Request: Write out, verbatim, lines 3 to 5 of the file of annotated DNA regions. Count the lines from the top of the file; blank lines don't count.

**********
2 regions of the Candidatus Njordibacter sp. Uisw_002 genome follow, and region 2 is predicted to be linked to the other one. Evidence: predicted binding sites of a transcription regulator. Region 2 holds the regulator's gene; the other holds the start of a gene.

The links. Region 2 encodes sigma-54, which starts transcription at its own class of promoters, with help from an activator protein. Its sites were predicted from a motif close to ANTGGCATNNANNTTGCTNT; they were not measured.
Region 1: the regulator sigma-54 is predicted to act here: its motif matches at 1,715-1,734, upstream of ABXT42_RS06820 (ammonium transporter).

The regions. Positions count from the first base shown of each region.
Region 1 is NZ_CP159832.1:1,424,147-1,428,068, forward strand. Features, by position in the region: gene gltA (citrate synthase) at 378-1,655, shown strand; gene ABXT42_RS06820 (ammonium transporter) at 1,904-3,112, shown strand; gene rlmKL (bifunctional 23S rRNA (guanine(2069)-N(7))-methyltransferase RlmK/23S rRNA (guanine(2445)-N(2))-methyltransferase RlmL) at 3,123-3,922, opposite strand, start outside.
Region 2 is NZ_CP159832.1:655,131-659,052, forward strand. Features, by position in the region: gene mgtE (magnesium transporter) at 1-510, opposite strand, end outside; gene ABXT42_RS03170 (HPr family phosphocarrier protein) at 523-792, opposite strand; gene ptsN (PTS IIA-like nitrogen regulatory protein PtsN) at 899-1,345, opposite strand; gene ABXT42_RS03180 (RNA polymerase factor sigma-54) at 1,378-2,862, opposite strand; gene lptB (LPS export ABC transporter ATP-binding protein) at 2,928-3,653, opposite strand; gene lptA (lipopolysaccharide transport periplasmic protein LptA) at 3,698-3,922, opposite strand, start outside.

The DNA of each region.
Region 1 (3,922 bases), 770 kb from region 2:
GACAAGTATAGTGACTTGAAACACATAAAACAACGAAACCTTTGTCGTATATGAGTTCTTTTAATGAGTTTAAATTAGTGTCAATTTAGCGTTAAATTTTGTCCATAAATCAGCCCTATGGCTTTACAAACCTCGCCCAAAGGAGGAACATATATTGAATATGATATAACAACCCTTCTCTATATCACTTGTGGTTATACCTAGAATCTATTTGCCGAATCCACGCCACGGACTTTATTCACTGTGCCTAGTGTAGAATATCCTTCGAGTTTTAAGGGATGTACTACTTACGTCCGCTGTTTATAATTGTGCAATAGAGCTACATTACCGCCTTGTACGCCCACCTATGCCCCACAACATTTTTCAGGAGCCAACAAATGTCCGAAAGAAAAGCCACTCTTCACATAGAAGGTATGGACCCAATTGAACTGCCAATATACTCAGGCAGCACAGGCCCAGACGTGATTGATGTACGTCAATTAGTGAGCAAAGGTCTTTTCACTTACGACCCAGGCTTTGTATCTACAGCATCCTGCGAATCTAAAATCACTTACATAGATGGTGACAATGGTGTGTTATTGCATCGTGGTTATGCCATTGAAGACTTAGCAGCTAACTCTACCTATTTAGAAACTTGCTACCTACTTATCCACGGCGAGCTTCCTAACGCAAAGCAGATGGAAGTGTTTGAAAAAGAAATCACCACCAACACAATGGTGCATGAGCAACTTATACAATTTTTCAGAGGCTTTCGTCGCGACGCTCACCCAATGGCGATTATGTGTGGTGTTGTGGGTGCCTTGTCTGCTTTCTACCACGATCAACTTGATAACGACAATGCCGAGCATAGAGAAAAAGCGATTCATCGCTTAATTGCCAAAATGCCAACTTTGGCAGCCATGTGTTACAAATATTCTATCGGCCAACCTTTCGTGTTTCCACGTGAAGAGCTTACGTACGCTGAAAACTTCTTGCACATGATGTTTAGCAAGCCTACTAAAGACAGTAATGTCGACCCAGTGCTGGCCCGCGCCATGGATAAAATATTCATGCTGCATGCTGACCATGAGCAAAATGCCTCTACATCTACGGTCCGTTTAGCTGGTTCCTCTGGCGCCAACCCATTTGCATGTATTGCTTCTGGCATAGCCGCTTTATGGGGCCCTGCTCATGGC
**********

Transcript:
Region 1: the regulator sigma-54 is predicted to act here: its motif matches at 1,715-1,734, upstream of ABXT42_RS06820 (ammonium transporter).

The regions. Positions count from the first base shown of each region.
Region 1 is NZ_CP159832.1:1,424,147-1,428,068, forward strand. Features, by position in the region: gene gltA (citrate synthase) at 378-1,655, shown strand; gene ABXT42_RS06820 (ammonium transporter) at 1,904-3,112, shown strand; gene rlmKL (bifunctional 23S rRNA (guanine(2069)-N(7))-methyltransferase RlmK/23S rRNA (guanine(2445)-N(2))-methyltransferase RlmL) at 3,123-3,922, opposite strand, start outside.